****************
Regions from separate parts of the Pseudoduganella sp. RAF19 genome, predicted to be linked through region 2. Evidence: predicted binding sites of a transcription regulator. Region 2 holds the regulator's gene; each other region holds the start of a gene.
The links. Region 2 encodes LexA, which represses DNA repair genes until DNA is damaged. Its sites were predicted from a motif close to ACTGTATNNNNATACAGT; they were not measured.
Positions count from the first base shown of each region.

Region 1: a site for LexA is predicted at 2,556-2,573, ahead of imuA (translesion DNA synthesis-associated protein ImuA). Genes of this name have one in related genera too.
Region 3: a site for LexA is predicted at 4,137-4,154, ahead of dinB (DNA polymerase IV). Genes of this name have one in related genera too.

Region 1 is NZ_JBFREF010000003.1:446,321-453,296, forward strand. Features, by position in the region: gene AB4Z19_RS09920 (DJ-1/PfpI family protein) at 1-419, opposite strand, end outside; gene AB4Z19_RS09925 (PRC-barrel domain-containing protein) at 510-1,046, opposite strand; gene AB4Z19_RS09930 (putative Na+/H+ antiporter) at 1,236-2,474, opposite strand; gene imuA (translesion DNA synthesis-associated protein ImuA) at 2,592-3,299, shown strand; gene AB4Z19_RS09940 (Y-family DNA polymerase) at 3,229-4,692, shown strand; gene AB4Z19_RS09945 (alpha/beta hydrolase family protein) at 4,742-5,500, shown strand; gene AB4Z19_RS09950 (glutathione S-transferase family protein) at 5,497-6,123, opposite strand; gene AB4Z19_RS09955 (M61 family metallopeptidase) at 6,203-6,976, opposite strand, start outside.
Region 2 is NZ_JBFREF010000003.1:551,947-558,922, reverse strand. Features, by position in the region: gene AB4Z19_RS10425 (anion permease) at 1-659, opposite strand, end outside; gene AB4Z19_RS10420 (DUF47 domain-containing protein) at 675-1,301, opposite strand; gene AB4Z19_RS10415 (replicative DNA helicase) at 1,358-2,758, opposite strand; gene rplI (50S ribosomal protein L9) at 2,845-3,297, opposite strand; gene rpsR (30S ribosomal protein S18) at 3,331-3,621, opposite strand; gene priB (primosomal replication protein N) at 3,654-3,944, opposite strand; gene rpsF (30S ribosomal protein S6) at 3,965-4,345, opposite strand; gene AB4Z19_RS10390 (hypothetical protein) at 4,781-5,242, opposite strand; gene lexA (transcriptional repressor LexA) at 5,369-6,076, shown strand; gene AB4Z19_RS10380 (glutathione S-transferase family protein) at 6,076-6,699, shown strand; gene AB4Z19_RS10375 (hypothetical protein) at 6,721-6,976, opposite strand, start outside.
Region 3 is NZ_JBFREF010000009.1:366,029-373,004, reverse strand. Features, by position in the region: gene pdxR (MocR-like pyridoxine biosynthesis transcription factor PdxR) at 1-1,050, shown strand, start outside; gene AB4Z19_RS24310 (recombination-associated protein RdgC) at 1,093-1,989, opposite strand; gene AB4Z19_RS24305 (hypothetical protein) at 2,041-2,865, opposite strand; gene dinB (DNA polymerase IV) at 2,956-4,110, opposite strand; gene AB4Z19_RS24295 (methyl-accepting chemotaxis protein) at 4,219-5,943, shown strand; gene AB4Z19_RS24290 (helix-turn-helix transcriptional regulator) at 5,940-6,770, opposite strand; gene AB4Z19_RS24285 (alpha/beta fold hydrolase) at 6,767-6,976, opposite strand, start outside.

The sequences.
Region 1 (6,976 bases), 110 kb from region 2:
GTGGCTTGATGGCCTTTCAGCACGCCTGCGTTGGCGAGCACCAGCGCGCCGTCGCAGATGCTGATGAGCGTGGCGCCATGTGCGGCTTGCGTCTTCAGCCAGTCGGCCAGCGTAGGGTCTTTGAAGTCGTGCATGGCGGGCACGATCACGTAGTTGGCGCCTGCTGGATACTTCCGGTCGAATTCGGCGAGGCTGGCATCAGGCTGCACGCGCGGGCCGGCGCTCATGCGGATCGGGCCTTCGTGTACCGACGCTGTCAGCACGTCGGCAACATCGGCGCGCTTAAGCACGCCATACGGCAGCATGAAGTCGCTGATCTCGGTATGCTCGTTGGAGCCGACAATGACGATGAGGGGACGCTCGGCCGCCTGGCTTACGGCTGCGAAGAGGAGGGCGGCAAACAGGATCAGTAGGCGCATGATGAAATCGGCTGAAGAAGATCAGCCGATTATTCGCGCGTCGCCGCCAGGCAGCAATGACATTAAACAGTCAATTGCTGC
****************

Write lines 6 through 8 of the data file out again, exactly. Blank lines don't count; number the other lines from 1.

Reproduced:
Region 1 is NZ_JBFREF010000003.1:446,321-453,296, forward strand. Features, by position in the region: gene AB4Z19_RS09920 (DJ-1/PfpI family protein) at 1-419, opposite strand, end outside; gene AB4Z19_RS09925 (PRC-barrel domain-containing protein) at 510-1,046, opposite strand; gene AB4Z19_RS09930 (putative Na+/H+ antiporter) at 1,236-2,474, opposite strand; gene imuA (translesion DNA synthesis-associated protein ImuA) at 2,592-3,299, shown strand; gene AB4Z19_RS09940 (Y-family DNA polymerase) at 3,229-4,692, shown strand; gene AB4Z19_RS09945 (alpha/beta hydrolase family protein) at 4,742-5,500, shown strand; gene AB4Z19_RS09950 (glutathione S-transferase family protein) at 5,497-6,123, opposite strand; gene AB4Z19_RS09955 (M61 family metallopeptidase) at 6,203-6,976, opposite strand, start outside.
Region 2 is NZ_JBFREF010000003.1:551,947-558,922, reverse strand. Features, by position in the region: gene AB4Z19_RS10425 (anion permease) at 1-659, opposite strand, end outside; gene AB4Z19_RS10420 (DUF47 domain-containing protein) at 675-1,301, opposite strand; gene AB4Z19_RS10415 (replicative DNA helicase) at 1,358-2,758, opposite strand; gene rplI (50S ribosomal protein L9) at 2,845-3,297, opposite strand; gene rpsR (30S ribosomal protein S18) at 3,331-3,621, opposite strand; gene priB (primosomal replication protein N) at 3,654-3,944, opposite strand; gene rpsF (30S ribosomal protein S6) at 3,965-4,345, opposite strand; gene AB4Z19_RS10390 (hypothetical protein) at 4,781-5,242, opposite strand; gene lexA (transcriptional repressor LexA) at 5,369-6,076, shown strand; gene AB4Z19_RS10380 (glutathione S-transferase family protein) at 6,076-6,699, shown strand; gene AB4Z19_RS10375 (hypothetical protein) at 6,721-6,976, opposite strand, start outside.
Region 3 is NZ_JBFREF010000009.1:366,029-373,004, reverse strand. Features, by position in the region: gene pdxR (MocR-like pyridoxine biosynthesis transcription factor PdxR) at 1-1,050, shown strand, start outside; gene AB4Z19_RS24310 (recombination-associated protein RdgC) at 1,093-1,989, opposite strand; gene AB4Z19_RS24305 (hypothetical protein) at 2,041-2,865, opposite strand; gene dinB (DNA polymerase IV) at 2,956-4,110, opposite strand; gene AB4Z19_RS24295 (methyl-accepting chemotaxis protein) at 4,219-5,943, shown strand; gene AB4Z19_RS24290 (helix-turn-helix transcriptional regulator) at 5,940-6,770, opposite strand; gene AB4Z19_RS24285 (alpha/beta fold hydrolase) at 6,767-6,976, opposite strand, start outside.